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Data in 2019 - where does it leak?
GDPR. We have all heard of it. I too was already familiar with it to a certain extent from my previous roles, but since I started working with vulnerability management at Holm Security there is almost no conversation or appointment in which this topic is not covered. Oh yes, and data breaches.
By Robert Zeemans Topics: GDPR

GDPR compliance

It has almost been one and a half years since GDPR came into effect and a lot has happened since then. GDPR first appeared on the agenda in 2012 and was already approved in 2014. However, this did not mean that immediate action was taken by companies to meet the requirements. In fact, many companies were not at all ready for GDPR on May 25, 2018. Research by Emerce and NRC (2018), shows that SMEs, in particular, found the new regulation to be more complex than previously thought. It also appeared that several large financial institutions were not ready for GDPR, and that several of them are still not compliant (Solid Professionals, 2018).

I know that not being ready for GDPR and actually data leaks are of course two different things. Whilst it is not the case that every non-compliant organization is leaking data, one does not exclude the other. But when it does leak ... where does it leak?

The number of reported data breaches has increased rapidly since the introduction of GDPR. In the Netherlands alone there were fewer than 5,900 data leaks reported in 2016, and just under 10,000 in 2017. At the end of 2018 a total of 20,881 data leaks were reported. No definitive figures are yet known for 2019, but in the first 6 months of the year there were approximately 2,000 reports per month to the Dutch Data Protection Authority. Most of the data breaches reported in 2018 were from the health and welfare sectors (29%), financial services (26%) and public administration (17%). These percentages are comparable with the percentages of previous years (Autoriteit Persoonsgegevens, 2019). But does this mean that these sectors are the worst when it comes to data security? Or are they simply the best at detecting and reporting data breaches?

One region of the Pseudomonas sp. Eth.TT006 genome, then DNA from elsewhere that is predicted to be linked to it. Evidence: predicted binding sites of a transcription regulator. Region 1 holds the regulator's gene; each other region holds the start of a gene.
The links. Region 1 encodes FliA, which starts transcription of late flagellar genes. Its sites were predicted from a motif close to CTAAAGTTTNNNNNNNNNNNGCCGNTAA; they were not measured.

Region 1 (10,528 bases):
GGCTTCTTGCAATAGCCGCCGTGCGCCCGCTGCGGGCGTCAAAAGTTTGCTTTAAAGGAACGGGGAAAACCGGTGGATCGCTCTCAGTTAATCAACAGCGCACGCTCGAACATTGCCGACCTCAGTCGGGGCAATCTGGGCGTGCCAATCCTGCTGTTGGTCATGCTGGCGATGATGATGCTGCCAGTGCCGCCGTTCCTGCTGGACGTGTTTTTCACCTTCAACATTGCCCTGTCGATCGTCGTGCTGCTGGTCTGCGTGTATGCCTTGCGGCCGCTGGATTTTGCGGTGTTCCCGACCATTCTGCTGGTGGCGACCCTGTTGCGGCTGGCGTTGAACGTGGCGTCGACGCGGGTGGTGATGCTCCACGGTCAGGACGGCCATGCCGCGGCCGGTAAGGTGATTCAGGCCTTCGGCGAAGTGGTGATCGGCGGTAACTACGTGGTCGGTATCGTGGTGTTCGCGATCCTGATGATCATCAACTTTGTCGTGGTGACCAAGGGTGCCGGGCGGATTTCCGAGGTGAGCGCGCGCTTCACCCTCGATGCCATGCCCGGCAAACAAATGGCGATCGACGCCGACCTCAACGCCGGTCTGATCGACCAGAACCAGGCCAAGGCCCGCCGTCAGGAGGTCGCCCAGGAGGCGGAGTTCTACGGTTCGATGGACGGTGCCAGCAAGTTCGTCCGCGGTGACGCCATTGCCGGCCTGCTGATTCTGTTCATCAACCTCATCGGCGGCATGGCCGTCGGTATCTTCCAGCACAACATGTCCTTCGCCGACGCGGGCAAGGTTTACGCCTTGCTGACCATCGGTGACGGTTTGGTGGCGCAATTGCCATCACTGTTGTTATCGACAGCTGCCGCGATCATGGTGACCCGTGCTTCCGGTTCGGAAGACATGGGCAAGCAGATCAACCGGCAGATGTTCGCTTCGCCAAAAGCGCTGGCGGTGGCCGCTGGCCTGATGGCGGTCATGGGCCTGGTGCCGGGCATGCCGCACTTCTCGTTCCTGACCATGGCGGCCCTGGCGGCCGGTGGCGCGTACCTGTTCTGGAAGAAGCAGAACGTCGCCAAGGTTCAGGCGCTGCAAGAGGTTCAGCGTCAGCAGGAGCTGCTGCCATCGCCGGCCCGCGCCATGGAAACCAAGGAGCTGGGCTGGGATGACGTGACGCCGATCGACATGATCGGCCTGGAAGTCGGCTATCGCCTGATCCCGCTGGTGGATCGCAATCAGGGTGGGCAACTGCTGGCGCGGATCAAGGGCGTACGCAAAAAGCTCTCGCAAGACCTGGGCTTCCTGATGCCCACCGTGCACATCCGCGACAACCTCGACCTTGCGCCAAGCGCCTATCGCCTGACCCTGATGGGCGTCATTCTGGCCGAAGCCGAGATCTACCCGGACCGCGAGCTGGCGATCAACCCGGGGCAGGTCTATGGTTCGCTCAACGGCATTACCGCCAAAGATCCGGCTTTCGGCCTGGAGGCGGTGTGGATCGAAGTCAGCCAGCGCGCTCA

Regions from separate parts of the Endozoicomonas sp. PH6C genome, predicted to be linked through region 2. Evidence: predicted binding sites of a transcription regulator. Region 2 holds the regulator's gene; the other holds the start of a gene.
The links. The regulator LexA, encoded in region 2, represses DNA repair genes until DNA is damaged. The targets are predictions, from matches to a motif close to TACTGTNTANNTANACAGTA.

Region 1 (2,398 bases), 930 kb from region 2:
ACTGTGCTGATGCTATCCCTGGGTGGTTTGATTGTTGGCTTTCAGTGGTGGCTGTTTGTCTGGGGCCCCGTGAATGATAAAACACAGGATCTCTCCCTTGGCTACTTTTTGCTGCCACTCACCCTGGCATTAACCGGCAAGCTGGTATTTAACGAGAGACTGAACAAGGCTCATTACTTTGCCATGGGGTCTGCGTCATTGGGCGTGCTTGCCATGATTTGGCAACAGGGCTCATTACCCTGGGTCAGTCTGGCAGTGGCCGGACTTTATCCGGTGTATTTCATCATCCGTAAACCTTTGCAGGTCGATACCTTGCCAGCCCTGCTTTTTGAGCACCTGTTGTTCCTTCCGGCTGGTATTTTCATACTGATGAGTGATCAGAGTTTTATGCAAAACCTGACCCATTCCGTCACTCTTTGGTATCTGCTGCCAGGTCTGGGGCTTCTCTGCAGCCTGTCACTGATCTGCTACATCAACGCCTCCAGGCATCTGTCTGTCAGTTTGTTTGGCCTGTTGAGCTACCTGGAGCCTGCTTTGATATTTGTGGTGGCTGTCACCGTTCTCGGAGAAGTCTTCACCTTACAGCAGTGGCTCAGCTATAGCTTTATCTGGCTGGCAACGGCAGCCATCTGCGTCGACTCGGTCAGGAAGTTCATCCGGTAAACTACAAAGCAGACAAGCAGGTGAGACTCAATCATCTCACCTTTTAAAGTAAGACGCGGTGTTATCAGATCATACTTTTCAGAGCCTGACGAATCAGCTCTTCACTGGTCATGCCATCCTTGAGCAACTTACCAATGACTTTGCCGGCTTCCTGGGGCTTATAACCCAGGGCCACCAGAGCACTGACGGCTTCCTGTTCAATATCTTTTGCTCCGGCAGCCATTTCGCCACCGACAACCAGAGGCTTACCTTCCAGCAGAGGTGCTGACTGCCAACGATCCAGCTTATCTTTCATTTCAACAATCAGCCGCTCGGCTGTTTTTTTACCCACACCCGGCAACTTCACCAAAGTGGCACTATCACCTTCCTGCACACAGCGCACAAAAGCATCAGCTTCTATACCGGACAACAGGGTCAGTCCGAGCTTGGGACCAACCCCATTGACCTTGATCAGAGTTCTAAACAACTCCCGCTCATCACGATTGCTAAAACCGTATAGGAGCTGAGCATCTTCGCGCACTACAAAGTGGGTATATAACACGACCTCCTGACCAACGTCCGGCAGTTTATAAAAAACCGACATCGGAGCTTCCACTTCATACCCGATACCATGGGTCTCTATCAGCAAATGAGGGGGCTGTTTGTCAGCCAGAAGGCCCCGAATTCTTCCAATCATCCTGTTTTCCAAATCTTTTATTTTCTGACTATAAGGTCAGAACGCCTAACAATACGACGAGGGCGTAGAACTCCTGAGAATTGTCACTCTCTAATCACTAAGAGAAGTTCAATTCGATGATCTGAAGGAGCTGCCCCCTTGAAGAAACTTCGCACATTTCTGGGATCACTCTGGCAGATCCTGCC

Data breaches come in various forms

The most frequently reported data breach is a wrongly addressed e-mail or letter containing personal data that should not have been received by the recipient (63%), and the loss of USB sticks and files (14%). Hacking, malware and phishing make up "only" 6% of all reported data breaches. This may not seem like much, but certainly in the case of hacks we see that huge amounts of data are usually captured. While this concerns the reported data breaches, the question is how often has someone gained access to data without the victim being aware of it? I dare not answer this.

However, I can say how often there are vulnerabilities in an IT environment which can be exploited to can gain access to sensitive data. More about this in my next blog. In the meantime, feel free to request a free scan on our website.

About the author
Robert has over 7 years of international sales experience at various data driven technology companies. He now helps organizations improve their IT security and become more resilient against external threats

Robert Zeemans

+316 82 41 36 76